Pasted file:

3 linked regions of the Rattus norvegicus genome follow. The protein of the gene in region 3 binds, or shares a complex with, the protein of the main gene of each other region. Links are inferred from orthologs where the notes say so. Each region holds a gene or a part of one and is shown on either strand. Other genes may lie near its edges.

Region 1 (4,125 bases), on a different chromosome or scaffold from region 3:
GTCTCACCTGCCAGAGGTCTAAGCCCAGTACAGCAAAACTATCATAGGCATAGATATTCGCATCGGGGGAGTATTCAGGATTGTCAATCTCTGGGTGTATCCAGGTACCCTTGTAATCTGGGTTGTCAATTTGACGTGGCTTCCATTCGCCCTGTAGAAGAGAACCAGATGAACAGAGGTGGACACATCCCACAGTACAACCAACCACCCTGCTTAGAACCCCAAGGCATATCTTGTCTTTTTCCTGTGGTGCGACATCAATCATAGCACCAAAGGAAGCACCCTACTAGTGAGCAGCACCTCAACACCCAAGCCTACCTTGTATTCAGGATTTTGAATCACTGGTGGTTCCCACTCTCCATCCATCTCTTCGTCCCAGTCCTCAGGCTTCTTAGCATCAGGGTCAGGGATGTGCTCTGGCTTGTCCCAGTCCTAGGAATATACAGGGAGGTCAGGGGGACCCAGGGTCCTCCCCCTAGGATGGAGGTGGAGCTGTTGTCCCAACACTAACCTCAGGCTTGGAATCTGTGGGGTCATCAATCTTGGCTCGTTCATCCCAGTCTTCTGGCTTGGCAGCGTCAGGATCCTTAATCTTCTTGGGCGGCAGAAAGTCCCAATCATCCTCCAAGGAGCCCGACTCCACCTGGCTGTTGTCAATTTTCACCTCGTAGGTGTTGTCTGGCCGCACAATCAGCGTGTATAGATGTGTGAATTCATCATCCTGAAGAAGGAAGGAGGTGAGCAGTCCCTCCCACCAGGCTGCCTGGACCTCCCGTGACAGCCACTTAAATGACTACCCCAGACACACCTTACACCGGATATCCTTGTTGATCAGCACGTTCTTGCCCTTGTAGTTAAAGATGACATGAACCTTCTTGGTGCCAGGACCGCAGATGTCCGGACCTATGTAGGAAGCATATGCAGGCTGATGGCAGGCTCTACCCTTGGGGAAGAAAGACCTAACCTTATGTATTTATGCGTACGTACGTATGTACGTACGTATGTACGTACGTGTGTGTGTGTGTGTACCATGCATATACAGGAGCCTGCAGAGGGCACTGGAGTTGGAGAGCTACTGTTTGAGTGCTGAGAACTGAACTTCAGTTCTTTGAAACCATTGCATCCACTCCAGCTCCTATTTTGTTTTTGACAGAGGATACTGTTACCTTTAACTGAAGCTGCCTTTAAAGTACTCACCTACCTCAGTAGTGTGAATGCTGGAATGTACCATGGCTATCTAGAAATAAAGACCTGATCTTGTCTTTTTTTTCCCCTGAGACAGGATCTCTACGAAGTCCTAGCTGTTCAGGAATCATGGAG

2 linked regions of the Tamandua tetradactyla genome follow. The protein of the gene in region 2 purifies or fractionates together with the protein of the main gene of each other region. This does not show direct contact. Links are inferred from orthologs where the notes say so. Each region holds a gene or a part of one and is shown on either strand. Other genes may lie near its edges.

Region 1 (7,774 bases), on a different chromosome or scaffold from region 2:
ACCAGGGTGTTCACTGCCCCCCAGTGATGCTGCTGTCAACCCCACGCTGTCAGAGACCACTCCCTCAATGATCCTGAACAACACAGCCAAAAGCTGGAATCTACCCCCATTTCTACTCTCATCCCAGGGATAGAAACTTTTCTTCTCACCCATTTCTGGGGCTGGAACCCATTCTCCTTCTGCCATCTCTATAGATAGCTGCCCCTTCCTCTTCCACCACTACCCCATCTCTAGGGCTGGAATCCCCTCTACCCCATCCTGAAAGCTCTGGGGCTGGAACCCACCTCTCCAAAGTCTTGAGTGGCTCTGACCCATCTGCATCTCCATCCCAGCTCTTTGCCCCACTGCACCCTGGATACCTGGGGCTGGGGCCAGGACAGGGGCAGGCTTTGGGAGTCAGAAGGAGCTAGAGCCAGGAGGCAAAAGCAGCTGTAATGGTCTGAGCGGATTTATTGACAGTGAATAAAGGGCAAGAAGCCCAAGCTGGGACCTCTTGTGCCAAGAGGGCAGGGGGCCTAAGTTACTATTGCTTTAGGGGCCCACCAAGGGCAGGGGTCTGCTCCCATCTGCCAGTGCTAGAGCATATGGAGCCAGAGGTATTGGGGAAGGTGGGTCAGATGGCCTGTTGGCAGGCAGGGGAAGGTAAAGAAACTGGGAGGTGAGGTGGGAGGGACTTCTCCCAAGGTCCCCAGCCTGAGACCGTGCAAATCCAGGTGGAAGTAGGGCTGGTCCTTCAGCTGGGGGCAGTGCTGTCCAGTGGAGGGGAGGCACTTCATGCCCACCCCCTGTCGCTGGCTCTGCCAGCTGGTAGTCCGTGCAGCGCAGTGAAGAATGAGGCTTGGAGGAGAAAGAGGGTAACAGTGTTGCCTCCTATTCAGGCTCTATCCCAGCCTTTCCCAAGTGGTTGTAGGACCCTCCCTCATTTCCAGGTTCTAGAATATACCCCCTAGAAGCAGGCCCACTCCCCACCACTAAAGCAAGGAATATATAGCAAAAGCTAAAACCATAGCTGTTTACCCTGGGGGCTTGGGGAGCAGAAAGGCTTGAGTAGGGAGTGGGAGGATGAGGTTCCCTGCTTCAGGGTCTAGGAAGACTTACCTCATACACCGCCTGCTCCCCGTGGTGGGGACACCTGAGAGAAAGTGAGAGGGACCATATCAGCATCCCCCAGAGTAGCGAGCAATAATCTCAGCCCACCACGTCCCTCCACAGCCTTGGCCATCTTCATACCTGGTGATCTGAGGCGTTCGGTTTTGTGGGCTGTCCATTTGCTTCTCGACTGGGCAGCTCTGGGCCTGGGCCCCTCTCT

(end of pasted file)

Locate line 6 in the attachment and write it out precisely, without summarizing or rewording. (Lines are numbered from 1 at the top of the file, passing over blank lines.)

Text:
ACCAGGGTGTTCACTGCCCCCCAGTGATGCTGCTGTCAACCCCACGCTGTCAGAGACCACTCCCTCAATGATCCTGAACAACACAGCCAAAAGCTGGAATCTACCCCCATTTCTACTCTCATCCCAGGGATAGAAACTTTTCTTCTCACCCATTTCTGGGGCTGGAACCCATTCTCCTTCTGCCATCTCTATAGATAGCTGCCCCTTCCTCTTCCACCACTACCCCATCTCTAGGGCTGGAATCCCCTCTACCCCATCCTGAAAGCTCTGGGGCTGGAACCCACCTCTCCAAAGTCTTGAGTGGCTCTGACCCATCTGCATCTCCATCCCAGCTCTTTGCCCCACTGCACCCTGGATACCTGGGGCTGGGGCCAGGACAGGGGCAGGCTTTGGGAGTCAGAAGGAGCTAGAGCCAGGAGGCAAAAGCAGCTGTAATGGTCTGAGCGGATTTATTGACAGTGAATAAAGGGCAAGAAGCCCAAGCTGGGACCTCTTGTGCCAAGAGGGCAGGGGGCCTAAGTTACTATTGCTTTAGGGGCCCACCAAGGGCAGGGGTCTGCTCCCATCTGCCAGTGCTAGAGCATATGGAGCCAGAGGTATTGGGGAAGGTGGGTCAGATGGCCTGTTGGCAGGCAGGGGAAGGTAAAGAAACTGGGAGGTGAGGTGGGAGGGACTTCTCCCAAGGTCCCCAGCCTGAGACCGTGCAAATCCAGGTGGAAGTAGGGCTGGTCCTTCAGCTGGGGGCAGTGCTGTCCAGTGGAGGGGAGGCACTTCATGCCCACCCCCTGTCGCTGGCTCTGCCAGCTGGTAGTCCGTGCAGCGCAGTGAAGAATGAGGCTTGGAGGAGAAAGAGGGTAACAGTGTTGCCTCCTATTCAGGCTCTATCCCAGCCTTTCCCAAGTGGTTGTAGGACCCTCCCTCATTTCCAGGTTCTAGAATATACCCCCTAGAAGCAGGCCCACTCCCCACCACTAAAGCAAGGAATATATAGCAAAAGCTAAAACCATAGCTGTTTACCCTGGGGGCTTGGGGAGCAGAAAGGCTTGAGTAGGGAGTGGGAGGATGAGGTTCCCTGCTTCAGGGTCTAGGAAGACTTACCTCATACACCGCCTGCTCCCCGTGGTGGGGACACCTGAGAGAAAGTGAGAGGGACCATATCAGCATCCCCCAGAGTAGCGAGCAATAATCTCAGCCCACCACGTCCCTCCACAGCCTTGGCCATCTTCATACCTGGTGATCTGAGGCGTTCGGTTTTGTGGGCTGTCCATTTGCTTCTCGACTGGGCAGCTCTGGGCCTGGGCCCCTCTCT